The growing global maize crop will increasingly dominate and set trends for all grain markets.
Maize production is expected to top 990m tonnes this season and to reach 1bn tonnes in 2016, said HGCA lead cereals and oilseeds analyst Jack Watts.
Speaking at the organisation’s annual grain market outlook conference, he said this was the second successive year when world grain production would outstrip demand.
“2014-15 is about stock rebuild and removing the spot market’s anxiety around supply. Expect to feel the increasing dominance of maize.”
The spot market was oversupplied with feed grains. “But we’re only ever one weather event from a draw-down on those stocks.” Lower production in near east Asia and in north Africa would provide some export opportunities, he said.
While production will exceed demand this season, end-of-year maize stocks at 190m tonnes will represent less than 10 weeks’ supply.
Maize for ethanol should be considered a mature market, so exports would have to absorb the extra production, said Mr Watts. The four major maize exporters – the USA, Brazil, Argentina and Ukraine – accounted for 80% of world trade.
The UK wheat crop rose by almost 40% to 16.6m tonnes this year, the largest year-on-year increase since records began in 1893.
Wheat was a more complex market this season, with broad quality and price spectrums in both the feed base and milling premiums, said Mr Watts. The breadmaking wheat premium now made up 30% of the total price compared with the more usual 10-20%.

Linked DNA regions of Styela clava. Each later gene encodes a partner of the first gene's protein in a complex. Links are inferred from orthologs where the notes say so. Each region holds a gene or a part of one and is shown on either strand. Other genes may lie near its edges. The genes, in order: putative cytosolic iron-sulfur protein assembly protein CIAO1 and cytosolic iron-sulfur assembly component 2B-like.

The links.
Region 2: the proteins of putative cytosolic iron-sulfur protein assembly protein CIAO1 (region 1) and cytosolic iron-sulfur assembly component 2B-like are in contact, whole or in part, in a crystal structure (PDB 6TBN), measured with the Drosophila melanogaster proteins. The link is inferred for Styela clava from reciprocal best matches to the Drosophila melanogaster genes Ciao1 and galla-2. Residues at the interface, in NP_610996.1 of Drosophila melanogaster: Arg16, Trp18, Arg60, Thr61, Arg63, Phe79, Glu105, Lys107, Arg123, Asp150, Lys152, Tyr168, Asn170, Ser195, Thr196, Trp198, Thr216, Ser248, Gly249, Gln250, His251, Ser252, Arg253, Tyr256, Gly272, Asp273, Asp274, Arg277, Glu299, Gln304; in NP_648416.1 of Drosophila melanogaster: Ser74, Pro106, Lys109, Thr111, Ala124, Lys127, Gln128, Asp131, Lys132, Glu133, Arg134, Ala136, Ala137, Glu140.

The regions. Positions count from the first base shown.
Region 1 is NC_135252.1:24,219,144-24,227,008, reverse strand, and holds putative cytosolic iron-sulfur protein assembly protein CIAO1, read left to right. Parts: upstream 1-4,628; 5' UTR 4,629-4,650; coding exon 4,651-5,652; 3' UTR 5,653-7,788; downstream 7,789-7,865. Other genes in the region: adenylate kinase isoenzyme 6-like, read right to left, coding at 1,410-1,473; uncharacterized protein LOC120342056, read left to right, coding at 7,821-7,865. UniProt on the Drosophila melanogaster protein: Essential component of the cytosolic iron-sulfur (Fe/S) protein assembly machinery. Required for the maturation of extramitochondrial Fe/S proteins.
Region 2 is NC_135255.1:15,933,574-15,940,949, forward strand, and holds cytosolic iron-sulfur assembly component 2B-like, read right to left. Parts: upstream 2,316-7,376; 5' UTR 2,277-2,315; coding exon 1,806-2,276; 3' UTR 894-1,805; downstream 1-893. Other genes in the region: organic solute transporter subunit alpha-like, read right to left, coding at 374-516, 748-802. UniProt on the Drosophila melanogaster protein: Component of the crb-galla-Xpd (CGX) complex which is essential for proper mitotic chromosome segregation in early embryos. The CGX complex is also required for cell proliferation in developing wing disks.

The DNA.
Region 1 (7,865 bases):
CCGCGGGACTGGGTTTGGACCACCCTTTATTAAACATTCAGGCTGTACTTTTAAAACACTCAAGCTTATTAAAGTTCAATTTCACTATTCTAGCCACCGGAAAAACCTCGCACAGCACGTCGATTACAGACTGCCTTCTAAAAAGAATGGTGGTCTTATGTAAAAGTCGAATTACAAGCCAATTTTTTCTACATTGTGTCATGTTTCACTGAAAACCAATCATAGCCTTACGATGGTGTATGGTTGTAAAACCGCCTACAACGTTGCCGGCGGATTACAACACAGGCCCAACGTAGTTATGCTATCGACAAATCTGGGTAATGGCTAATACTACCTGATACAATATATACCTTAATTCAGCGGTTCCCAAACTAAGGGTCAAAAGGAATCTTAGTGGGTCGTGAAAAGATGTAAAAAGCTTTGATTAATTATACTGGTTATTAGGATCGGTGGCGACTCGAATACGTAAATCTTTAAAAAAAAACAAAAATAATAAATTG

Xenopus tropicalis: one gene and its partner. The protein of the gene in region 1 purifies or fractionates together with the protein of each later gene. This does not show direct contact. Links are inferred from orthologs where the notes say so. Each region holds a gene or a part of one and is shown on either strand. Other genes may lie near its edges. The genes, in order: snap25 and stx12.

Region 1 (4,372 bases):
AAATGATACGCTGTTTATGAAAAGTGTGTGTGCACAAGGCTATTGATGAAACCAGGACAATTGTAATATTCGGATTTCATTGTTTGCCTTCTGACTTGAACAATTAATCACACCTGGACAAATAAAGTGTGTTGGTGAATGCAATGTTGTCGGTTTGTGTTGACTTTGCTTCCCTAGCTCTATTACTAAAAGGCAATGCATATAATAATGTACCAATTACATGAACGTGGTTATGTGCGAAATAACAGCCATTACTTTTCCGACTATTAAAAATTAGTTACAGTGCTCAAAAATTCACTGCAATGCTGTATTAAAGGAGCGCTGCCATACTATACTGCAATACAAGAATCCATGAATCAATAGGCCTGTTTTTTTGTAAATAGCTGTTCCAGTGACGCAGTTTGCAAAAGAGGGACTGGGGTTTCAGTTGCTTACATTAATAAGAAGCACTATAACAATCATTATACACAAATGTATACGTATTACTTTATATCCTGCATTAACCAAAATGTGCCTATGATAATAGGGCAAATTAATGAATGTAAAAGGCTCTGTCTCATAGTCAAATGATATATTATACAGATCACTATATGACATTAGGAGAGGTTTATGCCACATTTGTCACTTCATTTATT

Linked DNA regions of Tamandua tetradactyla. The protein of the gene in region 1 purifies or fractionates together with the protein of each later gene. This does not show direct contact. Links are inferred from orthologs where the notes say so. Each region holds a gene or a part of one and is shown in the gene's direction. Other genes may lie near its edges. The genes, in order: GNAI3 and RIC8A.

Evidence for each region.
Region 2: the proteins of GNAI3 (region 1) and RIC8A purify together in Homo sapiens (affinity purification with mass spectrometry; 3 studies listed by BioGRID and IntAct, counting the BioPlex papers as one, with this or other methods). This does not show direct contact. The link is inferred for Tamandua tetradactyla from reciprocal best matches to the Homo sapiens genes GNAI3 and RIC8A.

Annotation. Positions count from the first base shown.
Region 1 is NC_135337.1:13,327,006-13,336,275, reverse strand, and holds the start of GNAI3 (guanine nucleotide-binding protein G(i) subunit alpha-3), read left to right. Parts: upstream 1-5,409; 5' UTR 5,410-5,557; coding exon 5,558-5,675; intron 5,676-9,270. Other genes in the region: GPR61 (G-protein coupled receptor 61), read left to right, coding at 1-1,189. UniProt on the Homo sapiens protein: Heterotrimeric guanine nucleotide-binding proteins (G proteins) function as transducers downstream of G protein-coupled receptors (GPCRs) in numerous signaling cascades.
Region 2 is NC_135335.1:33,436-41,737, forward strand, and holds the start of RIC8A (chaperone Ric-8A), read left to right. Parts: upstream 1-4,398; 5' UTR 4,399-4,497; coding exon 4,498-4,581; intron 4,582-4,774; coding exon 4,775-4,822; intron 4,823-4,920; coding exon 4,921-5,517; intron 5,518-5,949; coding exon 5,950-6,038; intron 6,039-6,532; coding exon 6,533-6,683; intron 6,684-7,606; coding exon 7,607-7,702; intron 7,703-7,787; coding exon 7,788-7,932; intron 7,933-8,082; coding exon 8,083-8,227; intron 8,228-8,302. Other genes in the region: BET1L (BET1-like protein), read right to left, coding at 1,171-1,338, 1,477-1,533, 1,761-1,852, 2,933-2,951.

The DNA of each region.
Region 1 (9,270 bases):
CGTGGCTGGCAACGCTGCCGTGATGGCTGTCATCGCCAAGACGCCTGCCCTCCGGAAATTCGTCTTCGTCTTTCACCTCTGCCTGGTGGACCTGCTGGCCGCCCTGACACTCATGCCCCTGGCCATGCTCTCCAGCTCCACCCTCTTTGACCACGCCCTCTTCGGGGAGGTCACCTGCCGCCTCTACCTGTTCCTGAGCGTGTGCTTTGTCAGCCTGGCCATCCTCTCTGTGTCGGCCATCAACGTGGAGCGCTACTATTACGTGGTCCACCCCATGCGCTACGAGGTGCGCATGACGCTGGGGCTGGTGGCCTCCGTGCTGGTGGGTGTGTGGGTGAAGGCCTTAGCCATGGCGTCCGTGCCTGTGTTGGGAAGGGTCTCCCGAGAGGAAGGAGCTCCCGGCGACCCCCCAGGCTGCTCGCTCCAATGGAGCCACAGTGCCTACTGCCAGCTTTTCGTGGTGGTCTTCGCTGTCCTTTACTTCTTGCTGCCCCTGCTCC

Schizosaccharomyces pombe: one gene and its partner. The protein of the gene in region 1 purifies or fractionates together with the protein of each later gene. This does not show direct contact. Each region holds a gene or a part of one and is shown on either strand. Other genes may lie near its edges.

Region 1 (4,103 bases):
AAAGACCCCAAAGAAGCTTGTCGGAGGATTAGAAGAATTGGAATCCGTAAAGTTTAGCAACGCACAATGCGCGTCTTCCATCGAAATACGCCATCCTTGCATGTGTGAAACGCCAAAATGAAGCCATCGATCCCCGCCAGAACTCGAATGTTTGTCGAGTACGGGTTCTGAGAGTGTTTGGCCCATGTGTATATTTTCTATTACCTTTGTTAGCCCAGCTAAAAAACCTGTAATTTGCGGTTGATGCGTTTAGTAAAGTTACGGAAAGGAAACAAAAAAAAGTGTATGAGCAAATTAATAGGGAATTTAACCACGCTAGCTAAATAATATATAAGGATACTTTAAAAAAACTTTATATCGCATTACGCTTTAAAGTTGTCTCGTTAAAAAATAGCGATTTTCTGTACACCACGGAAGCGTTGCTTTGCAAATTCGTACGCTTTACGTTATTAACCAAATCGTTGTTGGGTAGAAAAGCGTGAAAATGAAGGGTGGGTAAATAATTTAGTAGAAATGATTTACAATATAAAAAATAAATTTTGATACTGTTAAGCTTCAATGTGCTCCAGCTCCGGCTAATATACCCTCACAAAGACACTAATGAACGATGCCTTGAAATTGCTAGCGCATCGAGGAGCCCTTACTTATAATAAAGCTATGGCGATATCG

Within the milling sector, the wide price range of grain for export reflected the protein gap. Canadian red spring wheat is at about £175/t, US Dark Northern spring wheat at £169/t and French grade 1 wheat (220 Hagberg) at £132/t.
Export business was critical to EU and UK trade. Mr Watts described US wheat stocks as the “comfort blanket of the world”, offering consistent quality and possibly a rise in end-of-season stocks. However, a key challenge for global wheat trade included the level of investment needed in logistics.
Despite the UK producing a 7m tonne crop for the second year running, barley was bucking the trend, with a lower stocks-to-use ratio (17% by September 2015) than for other grains. Nevertheless, barley was a price follower, said Mr Watts.
The EU was the powerhouse of production, with Canada’s acreage at a new low, Argentina retreating and Australia a competitive exporter. Close to much of the world’s demand for barley, Russia and Ukraine were established exporters while Saudi Arabia was the dominant importer, followed by China, where growth prospects were uncertain.
“Global barley supply and demand looks to remain tight, but has to follow the dynamics of the broader grain market to avoid being priced out,” said Mr Watts.
More than 15% of the world’s oilseed crops are now used as biofuels, the conference heard.
The need for oils had grown faster than the need for the meal co-products, said Dr Julian McGill, senior economist at agribusiness consultant LMC International.
Despite lower support for biofuels in the USA and the EU, the relationship between crude oil prices and vegetable oil markets was stronger than ever, said Dr McGill.
Crude palm oil prices in south-east Asia had recently dipped below that of crude oil, and in Indonesia, crude palm oil was seen as a cheap fuel.However, for the past year, lower prices had slashed margins at the frontier of crop production, for example in Brazil, where cutbacks in plantings were expected because of low prices.